AKU celebrates its founding vision as it turns 40

Aga Khan University (AKU), in only four short decades since its beginning, has grown to become an international institution with campuses and programmes in six countries that include Kenya, Uganda, Tanzania, Pakistan, Afghanistan and the United Kingdom.

The University’s academic agenda is diverse from medicine and nursing, to journalism, educational development, Muslim civilisations, arts and sciences, and more. AKU also operates a health system comprising seven hospitals across three countries.

Forty years ago on March 16, 1983, Aga Khan University was born out of the vision of its founder and Chancellor, His Highness the Aga Khan. It was on that day that it received its first Charter from the Government of Pakistan.

On that day, His Highness articulated the vision that has guided the University throughout its existence. He set forth its mission of “setting the highest standards possible, whether in teaching, in research or in service.”

Its goal of reconciling loyalty to international standards with service to those in need. Its aim of delivering an education “in the high traditions of intellectual inquiry” so as to equip young women and men with a “searching curiosity,” “disciplined habits of mind” and the ability “to use knowledge to identify and solve problems.”

He stated clearly that AKU would be “open to all comers, regardless of colour, creed, race or class” and that “the only criteria which will count for admission will be merit and potential for leadership.” Inspired by the pinnacles of intellectual achievement reached by Muslim scholars, he looked forward to seeing the University demonstrate that “the spirit of disciplined, objective inquiry is the property of no single culture, but of all humanity.” He urged AKU as well to reach across borders, “making wisdom available from one country to another.”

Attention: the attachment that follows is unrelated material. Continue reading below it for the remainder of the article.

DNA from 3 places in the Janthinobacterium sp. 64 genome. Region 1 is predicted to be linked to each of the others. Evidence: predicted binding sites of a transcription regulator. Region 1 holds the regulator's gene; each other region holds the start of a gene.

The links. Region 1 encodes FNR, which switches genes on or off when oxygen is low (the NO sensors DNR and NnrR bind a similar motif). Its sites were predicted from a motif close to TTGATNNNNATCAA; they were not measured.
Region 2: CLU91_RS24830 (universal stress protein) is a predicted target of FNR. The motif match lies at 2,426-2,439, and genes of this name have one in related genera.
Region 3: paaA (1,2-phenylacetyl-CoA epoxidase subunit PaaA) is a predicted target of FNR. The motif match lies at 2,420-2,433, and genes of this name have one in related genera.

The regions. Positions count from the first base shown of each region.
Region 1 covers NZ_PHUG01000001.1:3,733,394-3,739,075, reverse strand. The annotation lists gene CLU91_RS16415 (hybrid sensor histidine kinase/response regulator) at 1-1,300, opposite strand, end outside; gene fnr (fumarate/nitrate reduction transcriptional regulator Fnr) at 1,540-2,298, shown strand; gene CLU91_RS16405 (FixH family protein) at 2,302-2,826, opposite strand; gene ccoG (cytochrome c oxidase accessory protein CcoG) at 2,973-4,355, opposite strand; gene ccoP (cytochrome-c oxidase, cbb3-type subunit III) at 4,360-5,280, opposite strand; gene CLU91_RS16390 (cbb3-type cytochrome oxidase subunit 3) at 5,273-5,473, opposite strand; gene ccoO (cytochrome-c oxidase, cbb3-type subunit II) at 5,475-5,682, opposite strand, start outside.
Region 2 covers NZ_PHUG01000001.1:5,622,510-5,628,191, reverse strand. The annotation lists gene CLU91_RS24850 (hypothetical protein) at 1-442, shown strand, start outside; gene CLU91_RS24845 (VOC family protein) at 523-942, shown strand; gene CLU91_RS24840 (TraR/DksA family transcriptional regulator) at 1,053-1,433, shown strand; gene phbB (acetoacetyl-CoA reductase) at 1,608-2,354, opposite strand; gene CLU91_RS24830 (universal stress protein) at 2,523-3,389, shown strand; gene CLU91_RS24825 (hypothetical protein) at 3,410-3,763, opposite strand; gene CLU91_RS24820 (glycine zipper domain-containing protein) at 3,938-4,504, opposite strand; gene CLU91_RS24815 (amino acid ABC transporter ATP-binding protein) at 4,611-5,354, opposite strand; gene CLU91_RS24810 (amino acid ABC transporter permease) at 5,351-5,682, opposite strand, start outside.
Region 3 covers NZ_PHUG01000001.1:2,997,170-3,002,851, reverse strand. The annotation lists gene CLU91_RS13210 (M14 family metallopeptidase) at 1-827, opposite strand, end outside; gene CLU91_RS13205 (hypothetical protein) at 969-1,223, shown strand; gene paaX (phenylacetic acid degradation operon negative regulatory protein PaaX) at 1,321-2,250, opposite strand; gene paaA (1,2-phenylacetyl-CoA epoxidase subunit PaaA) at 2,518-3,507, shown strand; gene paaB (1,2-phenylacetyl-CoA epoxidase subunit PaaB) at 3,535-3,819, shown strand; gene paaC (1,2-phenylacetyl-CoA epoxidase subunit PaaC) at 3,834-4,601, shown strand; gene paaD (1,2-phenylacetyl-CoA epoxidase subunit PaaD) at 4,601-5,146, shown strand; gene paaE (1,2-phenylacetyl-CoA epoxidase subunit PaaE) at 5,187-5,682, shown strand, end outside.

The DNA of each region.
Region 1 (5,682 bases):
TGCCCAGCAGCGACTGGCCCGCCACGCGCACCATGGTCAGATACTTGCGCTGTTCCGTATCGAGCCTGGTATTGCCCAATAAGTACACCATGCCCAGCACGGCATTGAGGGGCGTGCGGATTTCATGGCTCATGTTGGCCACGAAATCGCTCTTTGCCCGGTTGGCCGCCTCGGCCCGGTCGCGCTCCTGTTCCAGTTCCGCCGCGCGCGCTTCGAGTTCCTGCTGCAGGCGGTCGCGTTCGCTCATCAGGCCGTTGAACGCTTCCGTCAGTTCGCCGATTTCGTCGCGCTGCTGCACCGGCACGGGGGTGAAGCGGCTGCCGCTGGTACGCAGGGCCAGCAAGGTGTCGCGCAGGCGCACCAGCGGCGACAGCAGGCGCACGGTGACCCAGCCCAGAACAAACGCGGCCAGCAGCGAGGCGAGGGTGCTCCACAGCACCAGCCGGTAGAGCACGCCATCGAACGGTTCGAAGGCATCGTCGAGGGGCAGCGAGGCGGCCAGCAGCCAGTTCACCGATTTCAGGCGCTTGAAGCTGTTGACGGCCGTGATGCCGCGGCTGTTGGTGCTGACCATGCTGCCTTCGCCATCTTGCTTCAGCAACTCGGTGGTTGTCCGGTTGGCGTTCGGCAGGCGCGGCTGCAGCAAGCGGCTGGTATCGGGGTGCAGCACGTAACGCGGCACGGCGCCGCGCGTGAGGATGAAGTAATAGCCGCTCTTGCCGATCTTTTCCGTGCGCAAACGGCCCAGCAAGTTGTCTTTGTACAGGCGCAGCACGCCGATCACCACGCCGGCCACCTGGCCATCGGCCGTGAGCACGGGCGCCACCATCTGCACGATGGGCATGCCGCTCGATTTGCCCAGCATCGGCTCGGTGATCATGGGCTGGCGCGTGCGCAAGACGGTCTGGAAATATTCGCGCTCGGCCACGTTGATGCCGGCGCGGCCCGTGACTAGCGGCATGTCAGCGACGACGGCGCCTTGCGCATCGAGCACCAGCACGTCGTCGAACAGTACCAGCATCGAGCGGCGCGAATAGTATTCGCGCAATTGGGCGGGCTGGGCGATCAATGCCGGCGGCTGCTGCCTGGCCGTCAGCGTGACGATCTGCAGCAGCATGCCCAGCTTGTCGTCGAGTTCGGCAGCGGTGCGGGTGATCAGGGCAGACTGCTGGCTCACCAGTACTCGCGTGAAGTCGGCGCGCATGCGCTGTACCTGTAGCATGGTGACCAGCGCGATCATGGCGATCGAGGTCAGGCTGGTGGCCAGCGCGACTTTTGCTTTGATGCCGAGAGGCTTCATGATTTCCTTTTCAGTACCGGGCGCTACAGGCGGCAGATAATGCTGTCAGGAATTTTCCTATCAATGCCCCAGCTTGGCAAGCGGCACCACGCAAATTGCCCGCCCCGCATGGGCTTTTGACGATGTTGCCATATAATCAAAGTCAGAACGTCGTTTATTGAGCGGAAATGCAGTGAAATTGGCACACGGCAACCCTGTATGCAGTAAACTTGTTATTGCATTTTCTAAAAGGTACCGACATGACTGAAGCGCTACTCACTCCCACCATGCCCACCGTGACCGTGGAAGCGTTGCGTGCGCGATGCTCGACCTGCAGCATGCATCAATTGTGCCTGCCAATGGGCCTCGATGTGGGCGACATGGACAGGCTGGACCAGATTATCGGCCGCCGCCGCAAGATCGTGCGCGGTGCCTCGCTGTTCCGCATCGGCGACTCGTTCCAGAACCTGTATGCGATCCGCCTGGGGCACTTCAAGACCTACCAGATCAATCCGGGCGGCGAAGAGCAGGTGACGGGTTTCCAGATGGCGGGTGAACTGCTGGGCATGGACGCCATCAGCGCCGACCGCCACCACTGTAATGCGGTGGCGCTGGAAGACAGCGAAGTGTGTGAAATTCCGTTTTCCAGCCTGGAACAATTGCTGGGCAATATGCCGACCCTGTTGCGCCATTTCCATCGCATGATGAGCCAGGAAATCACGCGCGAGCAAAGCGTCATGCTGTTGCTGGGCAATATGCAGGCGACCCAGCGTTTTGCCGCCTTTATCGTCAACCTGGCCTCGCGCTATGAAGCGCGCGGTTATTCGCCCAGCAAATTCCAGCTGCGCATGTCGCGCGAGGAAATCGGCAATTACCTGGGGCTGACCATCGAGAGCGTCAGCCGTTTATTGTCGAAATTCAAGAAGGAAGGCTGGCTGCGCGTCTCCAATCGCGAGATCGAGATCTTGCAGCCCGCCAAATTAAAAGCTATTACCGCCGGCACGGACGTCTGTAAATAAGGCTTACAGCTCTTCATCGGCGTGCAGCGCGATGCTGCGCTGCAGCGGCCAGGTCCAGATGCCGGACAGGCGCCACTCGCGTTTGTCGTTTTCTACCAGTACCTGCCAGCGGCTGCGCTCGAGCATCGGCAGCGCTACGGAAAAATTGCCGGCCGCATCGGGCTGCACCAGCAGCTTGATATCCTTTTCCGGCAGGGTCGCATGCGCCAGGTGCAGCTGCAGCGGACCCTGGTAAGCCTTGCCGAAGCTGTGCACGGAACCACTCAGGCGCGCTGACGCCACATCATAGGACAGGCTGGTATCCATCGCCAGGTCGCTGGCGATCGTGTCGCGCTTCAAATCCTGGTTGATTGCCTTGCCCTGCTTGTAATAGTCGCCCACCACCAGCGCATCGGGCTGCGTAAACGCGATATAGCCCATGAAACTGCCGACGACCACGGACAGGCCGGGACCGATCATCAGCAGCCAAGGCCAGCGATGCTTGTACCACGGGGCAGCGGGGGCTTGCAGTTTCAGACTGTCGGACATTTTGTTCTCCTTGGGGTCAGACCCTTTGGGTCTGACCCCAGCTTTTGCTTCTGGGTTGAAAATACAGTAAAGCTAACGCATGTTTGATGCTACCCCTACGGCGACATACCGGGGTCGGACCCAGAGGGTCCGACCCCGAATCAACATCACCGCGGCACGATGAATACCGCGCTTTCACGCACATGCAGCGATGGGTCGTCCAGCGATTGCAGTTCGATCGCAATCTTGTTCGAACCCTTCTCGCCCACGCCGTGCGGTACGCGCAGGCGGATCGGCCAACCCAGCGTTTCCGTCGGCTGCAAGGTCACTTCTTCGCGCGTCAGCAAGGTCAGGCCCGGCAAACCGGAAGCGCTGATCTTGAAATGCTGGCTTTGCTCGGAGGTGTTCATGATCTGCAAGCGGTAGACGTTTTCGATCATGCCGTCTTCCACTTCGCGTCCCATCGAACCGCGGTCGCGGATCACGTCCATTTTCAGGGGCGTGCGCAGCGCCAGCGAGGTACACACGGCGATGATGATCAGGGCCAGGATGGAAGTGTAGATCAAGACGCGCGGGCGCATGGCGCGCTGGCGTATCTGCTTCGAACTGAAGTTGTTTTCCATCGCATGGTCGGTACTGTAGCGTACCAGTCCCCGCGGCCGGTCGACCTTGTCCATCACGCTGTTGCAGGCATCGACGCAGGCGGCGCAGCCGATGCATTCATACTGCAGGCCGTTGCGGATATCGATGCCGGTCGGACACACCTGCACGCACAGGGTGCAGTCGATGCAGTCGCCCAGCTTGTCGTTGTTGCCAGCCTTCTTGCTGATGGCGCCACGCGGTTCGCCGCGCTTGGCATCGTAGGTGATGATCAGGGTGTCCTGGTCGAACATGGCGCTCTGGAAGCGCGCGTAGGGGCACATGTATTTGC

While the University dates its inception from the receipt of its Charter in 1983, that historic occasion was itself the culmination of a lengthy journey. From the day in 1964 that His Highness announced the AKU project to the inauguration of its hospital and campus in 1985, two decades passed.

A curriculum that would prepare graduates for world-class practice to address local challenges was devised. As His Highness noted in inaugurating the Aga Khan University Hospital and Faculty of Health Sciences in Karachi in 1985, AKU represented “hundreds of thousands of man-hours of debate,” “endless travels of experts,” “unstinting efforts” by project leaders and “a massive response” from donors and institutions across the world.

Close to two decades after its launch in Pakistan, AKU began a new chapter in East Africa with precursor programmes in nursing and teacher education in Uganda, Tanzania and Kenya in the period 1999-2001.

It started with the establishment of the School of Nursing and Midwifery, East Africa, to deliver high quality, affordable and accessible work/study programmes for working nurses.

In 2004, the Medical College, East Africa, was set up to provide medical education in the region. This was a major contribution to the foundation of the University in the region. A year later, the Aga Khan Hospital in Nairobi was transformed into a teaching hospital to integrate academic functions with clinical services and provide the right level of training facilities for the Medical College and School of Nursing and Midwifery.

In 2021, Aga Khan University in Kenya received its Charter to set forth the University’s mission, which is to improve quality of life by educating individuals for leadership in the knowledge-based economy, by generating and sharing problem-solving knowledge and innovations in partnership with other institutions, and by meeting international standards of quality.